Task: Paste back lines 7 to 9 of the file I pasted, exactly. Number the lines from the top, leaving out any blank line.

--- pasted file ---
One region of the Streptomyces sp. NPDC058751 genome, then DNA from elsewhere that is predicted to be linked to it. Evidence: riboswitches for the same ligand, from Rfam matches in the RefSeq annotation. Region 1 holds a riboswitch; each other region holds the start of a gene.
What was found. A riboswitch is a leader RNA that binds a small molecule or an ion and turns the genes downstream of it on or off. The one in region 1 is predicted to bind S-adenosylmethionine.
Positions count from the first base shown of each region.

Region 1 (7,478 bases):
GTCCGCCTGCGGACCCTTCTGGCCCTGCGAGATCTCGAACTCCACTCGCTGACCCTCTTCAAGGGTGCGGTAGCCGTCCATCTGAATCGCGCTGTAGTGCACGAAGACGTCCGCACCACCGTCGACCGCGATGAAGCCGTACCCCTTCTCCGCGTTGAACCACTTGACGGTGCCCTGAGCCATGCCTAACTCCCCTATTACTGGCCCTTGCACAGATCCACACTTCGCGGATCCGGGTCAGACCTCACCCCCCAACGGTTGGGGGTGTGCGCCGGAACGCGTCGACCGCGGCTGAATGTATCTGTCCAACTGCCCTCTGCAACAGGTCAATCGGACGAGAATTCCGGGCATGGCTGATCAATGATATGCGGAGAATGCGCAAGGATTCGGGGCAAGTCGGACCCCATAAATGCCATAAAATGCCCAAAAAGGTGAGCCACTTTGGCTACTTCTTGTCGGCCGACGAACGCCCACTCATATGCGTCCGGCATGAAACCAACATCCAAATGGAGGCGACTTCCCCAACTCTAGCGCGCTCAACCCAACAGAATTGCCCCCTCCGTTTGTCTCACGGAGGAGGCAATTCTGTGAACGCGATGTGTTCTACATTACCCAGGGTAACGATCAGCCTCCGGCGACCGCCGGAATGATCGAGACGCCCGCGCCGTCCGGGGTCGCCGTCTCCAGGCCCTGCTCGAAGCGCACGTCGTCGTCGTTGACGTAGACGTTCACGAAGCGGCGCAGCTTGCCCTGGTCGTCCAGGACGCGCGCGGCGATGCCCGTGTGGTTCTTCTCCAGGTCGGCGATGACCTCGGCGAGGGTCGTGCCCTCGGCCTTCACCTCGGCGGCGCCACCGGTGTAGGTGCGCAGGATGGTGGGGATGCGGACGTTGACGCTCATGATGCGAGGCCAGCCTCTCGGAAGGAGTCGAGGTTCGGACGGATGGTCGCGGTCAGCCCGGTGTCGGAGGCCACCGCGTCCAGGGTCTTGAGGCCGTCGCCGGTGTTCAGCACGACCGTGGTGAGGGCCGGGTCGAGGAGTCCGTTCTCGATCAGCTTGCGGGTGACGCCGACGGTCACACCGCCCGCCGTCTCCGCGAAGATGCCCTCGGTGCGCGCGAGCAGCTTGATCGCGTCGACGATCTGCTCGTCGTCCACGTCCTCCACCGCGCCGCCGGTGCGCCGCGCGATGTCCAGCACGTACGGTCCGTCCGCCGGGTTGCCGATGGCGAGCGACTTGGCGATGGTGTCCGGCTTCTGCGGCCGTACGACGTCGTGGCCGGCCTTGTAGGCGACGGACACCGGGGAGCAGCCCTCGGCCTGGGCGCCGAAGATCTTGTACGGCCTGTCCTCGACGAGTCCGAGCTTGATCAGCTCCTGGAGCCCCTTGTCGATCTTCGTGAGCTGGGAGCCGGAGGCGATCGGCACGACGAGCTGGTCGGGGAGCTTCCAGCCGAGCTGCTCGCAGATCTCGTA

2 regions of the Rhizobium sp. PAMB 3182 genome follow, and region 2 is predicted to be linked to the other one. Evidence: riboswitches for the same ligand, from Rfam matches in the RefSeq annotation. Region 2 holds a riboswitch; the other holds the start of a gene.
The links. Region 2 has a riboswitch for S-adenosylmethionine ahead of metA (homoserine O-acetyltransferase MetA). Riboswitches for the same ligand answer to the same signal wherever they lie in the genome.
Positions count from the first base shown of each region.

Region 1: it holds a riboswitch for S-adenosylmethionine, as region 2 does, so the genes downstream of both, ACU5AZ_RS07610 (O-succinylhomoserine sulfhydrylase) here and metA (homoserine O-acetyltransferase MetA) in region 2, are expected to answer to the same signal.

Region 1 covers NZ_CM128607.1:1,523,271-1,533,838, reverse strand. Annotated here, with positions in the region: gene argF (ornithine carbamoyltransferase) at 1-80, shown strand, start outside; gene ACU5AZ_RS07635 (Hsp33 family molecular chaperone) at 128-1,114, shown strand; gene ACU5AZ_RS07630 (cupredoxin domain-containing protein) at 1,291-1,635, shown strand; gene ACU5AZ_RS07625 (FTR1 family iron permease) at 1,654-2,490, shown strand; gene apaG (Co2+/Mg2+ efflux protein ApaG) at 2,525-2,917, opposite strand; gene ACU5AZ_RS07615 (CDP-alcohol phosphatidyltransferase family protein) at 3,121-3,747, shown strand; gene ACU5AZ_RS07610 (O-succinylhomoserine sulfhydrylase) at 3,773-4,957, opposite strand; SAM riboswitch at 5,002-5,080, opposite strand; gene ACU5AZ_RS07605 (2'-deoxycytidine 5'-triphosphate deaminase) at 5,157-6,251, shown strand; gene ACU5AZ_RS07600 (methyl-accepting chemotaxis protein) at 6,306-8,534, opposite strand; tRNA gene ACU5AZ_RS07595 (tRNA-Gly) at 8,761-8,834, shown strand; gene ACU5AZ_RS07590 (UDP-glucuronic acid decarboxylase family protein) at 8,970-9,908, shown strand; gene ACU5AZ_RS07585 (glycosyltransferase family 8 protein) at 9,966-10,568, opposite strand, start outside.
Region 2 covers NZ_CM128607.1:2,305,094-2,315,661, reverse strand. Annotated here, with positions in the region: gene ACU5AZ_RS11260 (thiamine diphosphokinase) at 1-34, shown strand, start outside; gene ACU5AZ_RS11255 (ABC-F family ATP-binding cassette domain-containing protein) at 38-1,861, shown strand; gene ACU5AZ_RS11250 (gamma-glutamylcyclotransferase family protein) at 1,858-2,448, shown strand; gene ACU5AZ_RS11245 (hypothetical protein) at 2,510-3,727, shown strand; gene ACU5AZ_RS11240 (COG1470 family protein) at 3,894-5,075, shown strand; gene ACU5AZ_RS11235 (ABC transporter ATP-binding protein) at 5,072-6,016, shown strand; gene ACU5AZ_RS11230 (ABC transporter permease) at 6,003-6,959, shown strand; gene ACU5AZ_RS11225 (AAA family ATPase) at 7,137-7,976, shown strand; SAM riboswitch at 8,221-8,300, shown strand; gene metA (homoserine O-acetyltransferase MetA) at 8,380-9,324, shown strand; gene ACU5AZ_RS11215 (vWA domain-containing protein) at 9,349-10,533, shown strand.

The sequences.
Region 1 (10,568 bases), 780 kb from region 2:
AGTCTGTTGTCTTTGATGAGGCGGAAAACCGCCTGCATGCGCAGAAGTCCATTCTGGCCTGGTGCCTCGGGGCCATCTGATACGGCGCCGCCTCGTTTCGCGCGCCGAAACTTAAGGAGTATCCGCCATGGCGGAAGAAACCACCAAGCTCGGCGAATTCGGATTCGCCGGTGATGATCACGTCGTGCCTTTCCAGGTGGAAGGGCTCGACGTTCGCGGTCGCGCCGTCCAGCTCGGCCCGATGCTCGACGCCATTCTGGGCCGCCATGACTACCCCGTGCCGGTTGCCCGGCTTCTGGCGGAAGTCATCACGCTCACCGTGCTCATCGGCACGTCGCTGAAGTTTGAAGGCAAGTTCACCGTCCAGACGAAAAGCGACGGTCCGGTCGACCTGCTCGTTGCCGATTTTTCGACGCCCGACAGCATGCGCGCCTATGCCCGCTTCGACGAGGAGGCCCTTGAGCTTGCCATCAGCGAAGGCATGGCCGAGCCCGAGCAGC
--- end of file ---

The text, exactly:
The links. Region 2 has a riboswitch for S-adenosylmethionine ahead of metA (homoserine O-acetyltransferase MetA). Riboswitches for the same ligand answer to the same signal wherever they lie in the genome.
Positions count from the first base shown of each region.

Region 1: it holds a riboswitch for S-adenosylmethionine, as region 2 does, so the genes downstream of both, ACU5AZ_RS07610 (O-succinylhomoserine sulfhydrylase) here and metA (homoserine O-acetyltransferase MetA) in region 2, are expected to answer to the same signal.